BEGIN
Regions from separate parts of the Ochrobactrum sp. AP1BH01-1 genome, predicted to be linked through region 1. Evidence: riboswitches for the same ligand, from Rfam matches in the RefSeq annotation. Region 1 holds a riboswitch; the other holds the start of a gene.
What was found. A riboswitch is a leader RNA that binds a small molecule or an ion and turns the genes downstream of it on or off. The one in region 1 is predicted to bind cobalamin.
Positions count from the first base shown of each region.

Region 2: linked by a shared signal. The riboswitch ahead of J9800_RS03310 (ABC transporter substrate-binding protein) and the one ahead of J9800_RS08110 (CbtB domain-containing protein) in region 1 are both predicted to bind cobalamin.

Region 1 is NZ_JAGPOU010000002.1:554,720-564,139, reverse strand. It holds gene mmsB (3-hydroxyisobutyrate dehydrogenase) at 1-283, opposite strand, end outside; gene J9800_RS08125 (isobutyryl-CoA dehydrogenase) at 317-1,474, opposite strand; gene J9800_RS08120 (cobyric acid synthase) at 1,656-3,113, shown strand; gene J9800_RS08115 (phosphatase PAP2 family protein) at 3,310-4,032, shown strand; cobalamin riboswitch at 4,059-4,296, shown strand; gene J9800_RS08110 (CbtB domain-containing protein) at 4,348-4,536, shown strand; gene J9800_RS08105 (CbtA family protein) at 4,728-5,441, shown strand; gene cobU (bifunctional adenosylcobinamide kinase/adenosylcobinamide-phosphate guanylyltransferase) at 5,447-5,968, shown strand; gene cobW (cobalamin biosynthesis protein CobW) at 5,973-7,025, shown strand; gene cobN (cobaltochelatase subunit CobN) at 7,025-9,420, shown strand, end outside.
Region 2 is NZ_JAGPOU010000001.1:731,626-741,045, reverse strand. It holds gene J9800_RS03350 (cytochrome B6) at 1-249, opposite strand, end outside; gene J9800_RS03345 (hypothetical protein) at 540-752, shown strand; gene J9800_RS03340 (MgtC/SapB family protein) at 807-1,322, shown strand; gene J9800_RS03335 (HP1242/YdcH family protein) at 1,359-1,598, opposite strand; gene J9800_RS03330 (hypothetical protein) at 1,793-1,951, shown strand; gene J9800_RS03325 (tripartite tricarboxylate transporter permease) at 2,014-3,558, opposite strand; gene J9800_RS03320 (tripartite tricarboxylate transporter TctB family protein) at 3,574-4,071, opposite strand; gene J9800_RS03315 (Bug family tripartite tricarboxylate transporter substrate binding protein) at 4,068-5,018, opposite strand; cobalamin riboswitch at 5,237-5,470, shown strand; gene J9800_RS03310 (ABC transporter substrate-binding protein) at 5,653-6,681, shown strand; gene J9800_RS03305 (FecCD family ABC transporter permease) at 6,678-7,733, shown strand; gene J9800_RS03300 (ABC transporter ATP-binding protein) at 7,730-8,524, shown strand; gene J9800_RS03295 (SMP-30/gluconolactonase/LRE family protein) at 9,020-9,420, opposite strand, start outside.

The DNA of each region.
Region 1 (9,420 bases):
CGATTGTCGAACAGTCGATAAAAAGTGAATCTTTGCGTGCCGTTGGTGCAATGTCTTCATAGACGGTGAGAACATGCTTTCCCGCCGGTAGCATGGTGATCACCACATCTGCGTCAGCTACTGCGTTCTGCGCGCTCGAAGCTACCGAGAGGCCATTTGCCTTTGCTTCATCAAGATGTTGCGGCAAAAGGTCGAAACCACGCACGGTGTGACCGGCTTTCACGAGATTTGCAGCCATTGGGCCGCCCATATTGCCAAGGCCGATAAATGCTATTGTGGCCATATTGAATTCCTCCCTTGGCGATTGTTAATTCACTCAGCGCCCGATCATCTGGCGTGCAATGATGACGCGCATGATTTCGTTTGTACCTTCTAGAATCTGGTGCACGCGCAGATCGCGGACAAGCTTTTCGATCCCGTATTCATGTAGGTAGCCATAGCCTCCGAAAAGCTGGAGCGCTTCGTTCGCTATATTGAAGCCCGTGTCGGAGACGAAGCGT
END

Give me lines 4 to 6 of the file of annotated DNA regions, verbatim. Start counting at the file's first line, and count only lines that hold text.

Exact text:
Region 2: linked by a shared signal. The riboswitch ahead of J9800_RS03310 (ABC transporter substrate-binding protein) and the one ahead of J9800_RS08110 (CbtB domain-containing protein) in region 1 are both predicted to bind cobalamin.

Region 1 is NZ_JAGPOU010000002.1:554,720-564,139, reverse strand. It holds gene mmsB (3-hydroxyisobutyrate dehydrogenase) at 1-283, opposite strand, end outside; gene J9800_RS08125 (isobutyryl-CoA dehydrogenase) at 317-1,474, opposite strand; gene J9800_RS08120 (cobyric acid synthase) at 1,656-3,113, shown strand; gene J9800_RS08115 (phosphatase PAP2 family protein) at 3,310-4,032, shown strand; cobalamin riboswitch at 4,059-4,296, shown strand; gene J9800_RS08110 (CbtB domain-containing protein) at 4,348-4,536, shown strand; gene J9800_RS08105 (CbtA family protein) at 4,728-5,441, shown strand; gene cobU (bifunctional adenosylcobinamide kinase/adenosylcobinamide-phosphate guanylyltransferase) at 5,447-5,968, shown strand; gene cobW (cobalamin biosynthesis protein CobW) at 5,973-7,025, shown strand; gene cobN (cobaltochelatase subunit CobN) at 7,025-9,420, shown strand, end outside.
Region 2 is NZ_JAGPOU010000001.1:731,626-741,045, reverse strand. It holds gene J9800_RS03350 (cytochrome B6) at 1-249, opposite strand, end outside; gene J9800_RS03345 (hypothetical protein) at 540-752, shown strand; gene J9800_RS03340 (MgtC/SapB family protein) at 807-1,322, shown strand; gene J9800_RS03335 (HP1242/YdcH family protein) at 1,359-1,598, opposite strand; gene J9800_RS03330 (hypothetical protein) at 1,793-1,951, shown strand; gene J9800_RS03325 (tripartite tricarboxylate transporter permease) at 2,014-3,558, opposite strand; gene J9800_RS03320 (tripartite tricarboxylate transporter TctB family protein) at 3,574-4,071, opposite strand; gene J9800_RS03315 (Bug family tripartite tricarboxylate transporter substrate binding protein) at 4,068-5,018, opposite strand; cobalamin riboswitch at 5,237-5,470, shown strand; gene J9800_RS03310 (ABC transporter substrate-binding protein) at 5,653-6,681, shown strand; gene J9800_RS03305 (FecCD family ABC transporter permease) at 6,678-7,733, shown strand; gene J9800_RS03300 (ABC transporter ATP-binding protein) at 7,730-8,524, shown strand; gene J9800_RS03295 (SMP-30/gluconolactonase/LRE family protein) at 9,020-9,420, opposite strand, start outside.